Nonetheless, considering that NLR, PLR and LMR evaluation are low-cost, consistently reproducible and easily used on a large scale in clinical practice, they may be considered as important steps in assessing the possibility of developing vascular events on the strength of post-operative complications. As a result, the aim of the present study was to evaluate the association between NLR, PLR, LMR and the amputation rate among patients with PAD who underwent a revascularization procedure.
Materials and methods
A total of 203 patients with PAD and diabetes mellitus, admitted to Targu Mures Emergency County Clinical Hospital for a surgical intervention of revascularization between January 2017 and June 2019, were included in this retrospective study, of which 47 were treated in an endovascular manner and 156 underwent classical surgical intervention. The inclusion criteria were as follows: i) Patients diagnosed with PAD, who underwent a surgical revascularization procedure; ii) available smoking history, where patients were ‘smoker’ were considered active smokers as well as passive smokers; iii) in terms of hypertension, patients with systolic arterial pressure values ≥140 mmHg, diastolic ≥90 mm Hg or using anti-hypertensive medication; and iv) regarding diabetes, patients with a resting glucose level of ≥126 mg/dl, a plasmatic glucose level of ≥200 mg/dl after 2 h from the oral glucose tolerance test, symptomatic hyperglycemia with random plasmatic glucose levels of ≥200 mg/dl, or those using anti-diabetic medication. Exclusion criteria included: i) Patients with other inflammatory conditions other vascular pathologies; ii) patients <18 years of age; and iii) patients with incomplete leucocytes count data.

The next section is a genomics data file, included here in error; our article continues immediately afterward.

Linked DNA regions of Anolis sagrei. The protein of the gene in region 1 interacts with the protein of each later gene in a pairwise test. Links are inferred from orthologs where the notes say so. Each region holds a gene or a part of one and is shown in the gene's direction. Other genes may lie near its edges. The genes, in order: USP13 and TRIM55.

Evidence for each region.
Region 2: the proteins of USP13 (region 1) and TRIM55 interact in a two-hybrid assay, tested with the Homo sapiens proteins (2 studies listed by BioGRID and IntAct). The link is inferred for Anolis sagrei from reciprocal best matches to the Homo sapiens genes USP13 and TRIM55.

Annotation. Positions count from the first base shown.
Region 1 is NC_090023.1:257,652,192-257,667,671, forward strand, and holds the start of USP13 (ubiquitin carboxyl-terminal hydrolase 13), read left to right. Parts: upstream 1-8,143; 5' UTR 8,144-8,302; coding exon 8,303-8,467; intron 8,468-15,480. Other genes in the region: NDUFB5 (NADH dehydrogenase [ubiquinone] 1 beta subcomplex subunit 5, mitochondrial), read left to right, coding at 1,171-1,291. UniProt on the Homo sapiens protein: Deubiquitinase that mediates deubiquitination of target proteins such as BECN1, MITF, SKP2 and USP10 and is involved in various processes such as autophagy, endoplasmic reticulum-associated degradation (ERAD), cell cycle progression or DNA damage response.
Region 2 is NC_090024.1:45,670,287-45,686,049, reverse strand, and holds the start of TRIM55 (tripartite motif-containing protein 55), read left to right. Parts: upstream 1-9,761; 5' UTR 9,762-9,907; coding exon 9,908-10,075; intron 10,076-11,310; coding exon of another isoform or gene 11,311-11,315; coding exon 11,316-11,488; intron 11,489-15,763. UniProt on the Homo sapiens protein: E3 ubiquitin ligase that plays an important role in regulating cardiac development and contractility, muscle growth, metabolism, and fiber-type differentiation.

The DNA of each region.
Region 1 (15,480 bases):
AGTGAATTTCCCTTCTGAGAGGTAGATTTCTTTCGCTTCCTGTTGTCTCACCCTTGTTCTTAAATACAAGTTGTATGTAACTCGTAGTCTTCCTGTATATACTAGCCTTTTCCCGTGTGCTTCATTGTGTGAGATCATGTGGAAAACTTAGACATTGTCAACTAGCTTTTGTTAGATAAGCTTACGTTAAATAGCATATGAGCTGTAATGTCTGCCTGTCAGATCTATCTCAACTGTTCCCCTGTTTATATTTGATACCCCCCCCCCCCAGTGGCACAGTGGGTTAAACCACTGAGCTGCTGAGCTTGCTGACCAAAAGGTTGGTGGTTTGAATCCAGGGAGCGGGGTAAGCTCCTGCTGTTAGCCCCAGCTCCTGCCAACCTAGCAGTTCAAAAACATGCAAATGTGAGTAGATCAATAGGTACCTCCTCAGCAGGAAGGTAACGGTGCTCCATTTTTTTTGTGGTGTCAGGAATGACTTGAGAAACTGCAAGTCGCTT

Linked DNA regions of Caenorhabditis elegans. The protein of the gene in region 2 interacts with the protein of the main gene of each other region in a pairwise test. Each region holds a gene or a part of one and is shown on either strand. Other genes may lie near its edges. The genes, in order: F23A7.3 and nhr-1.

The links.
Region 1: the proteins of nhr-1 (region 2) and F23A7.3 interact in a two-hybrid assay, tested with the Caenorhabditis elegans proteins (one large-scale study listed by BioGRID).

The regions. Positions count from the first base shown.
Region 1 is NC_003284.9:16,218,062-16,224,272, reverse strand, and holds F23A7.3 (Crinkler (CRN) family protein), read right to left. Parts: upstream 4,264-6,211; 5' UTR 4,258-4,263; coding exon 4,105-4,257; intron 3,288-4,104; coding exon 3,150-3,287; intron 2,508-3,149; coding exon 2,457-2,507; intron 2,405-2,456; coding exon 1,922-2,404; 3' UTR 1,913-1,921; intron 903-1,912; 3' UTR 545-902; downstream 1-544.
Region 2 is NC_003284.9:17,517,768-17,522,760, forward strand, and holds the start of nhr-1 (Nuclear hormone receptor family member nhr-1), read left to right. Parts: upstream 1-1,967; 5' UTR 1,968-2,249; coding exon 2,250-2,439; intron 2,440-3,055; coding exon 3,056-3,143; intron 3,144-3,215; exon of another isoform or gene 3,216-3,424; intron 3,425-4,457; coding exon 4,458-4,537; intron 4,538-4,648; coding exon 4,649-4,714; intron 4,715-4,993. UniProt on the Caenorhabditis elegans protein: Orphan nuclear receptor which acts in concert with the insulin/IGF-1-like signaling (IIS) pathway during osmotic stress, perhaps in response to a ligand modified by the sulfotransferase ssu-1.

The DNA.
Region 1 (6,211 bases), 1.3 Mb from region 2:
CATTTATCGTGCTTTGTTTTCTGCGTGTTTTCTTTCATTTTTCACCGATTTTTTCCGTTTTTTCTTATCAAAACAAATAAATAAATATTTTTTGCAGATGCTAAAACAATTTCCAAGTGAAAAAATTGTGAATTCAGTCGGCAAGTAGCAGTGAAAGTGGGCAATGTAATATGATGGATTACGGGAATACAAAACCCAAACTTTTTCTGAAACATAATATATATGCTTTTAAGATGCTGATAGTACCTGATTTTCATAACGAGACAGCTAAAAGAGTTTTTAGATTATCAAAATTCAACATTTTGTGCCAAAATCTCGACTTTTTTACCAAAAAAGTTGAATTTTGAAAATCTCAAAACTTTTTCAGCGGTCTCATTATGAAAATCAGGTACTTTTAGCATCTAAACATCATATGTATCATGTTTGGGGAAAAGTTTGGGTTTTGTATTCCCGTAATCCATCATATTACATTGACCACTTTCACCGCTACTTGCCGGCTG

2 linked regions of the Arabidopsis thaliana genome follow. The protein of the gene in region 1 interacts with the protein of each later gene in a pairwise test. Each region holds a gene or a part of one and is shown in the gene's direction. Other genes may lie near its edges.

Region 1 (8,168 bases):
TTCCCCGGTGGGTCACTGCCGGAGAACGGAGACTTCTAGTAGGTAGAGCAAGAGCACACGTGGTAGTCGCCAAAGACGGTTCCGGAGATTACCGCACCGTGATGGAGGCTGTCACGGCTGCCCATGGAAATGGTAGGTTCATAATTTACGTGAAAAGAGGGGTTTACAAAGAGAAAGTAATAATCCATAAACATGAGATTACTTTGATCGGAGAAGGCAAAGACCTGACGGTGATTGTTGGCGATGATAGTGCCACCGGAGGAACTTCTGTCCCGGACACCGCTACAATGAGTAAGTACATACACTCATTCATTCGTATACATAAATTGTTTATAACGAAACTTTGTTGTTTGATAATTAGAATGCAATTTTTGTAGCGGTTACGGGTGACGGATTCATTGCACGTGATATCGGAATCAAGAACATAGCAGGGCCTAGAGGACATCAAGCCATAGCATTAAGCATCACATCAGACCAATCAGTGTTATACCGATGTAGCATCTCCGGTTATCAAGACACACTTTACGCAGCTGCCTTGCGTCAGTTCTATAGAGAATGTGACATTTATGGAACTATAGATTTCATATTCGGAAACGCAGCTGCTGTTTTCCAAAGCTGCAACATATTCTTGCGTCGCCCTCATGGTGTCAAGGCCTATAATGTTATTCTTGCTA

The clinical characteristics of the patients, more specifically, age, sex, body mass index (BMI), smoking history, hypertension, chronic renal disease, heart failure, history of myocardial infarction, history of stroke and previous medication, were collected from medical files. Pre-operative results consisting of the number of neutrophils, lymphocytes, thrombocytes and monocytes were collected and evaluated. Data related to the type of revascularization intervention and the need for postoperative amputation were also noted. After the determination of NLR, PLR and LMR, their association with the amputation rate was evaluated.
A retrospective study was conducted, which analyzed data from 203 patients with PAD who underwent a revascularization procedure; two groups were assigned based on the 203 consecutive patients diagnosed with PAD, who were admitted for a revascularization procedure: i) Patients requiring an amputation procedure following revascularization intervention (n=47); and ii) patients who did not require amputation (n=156).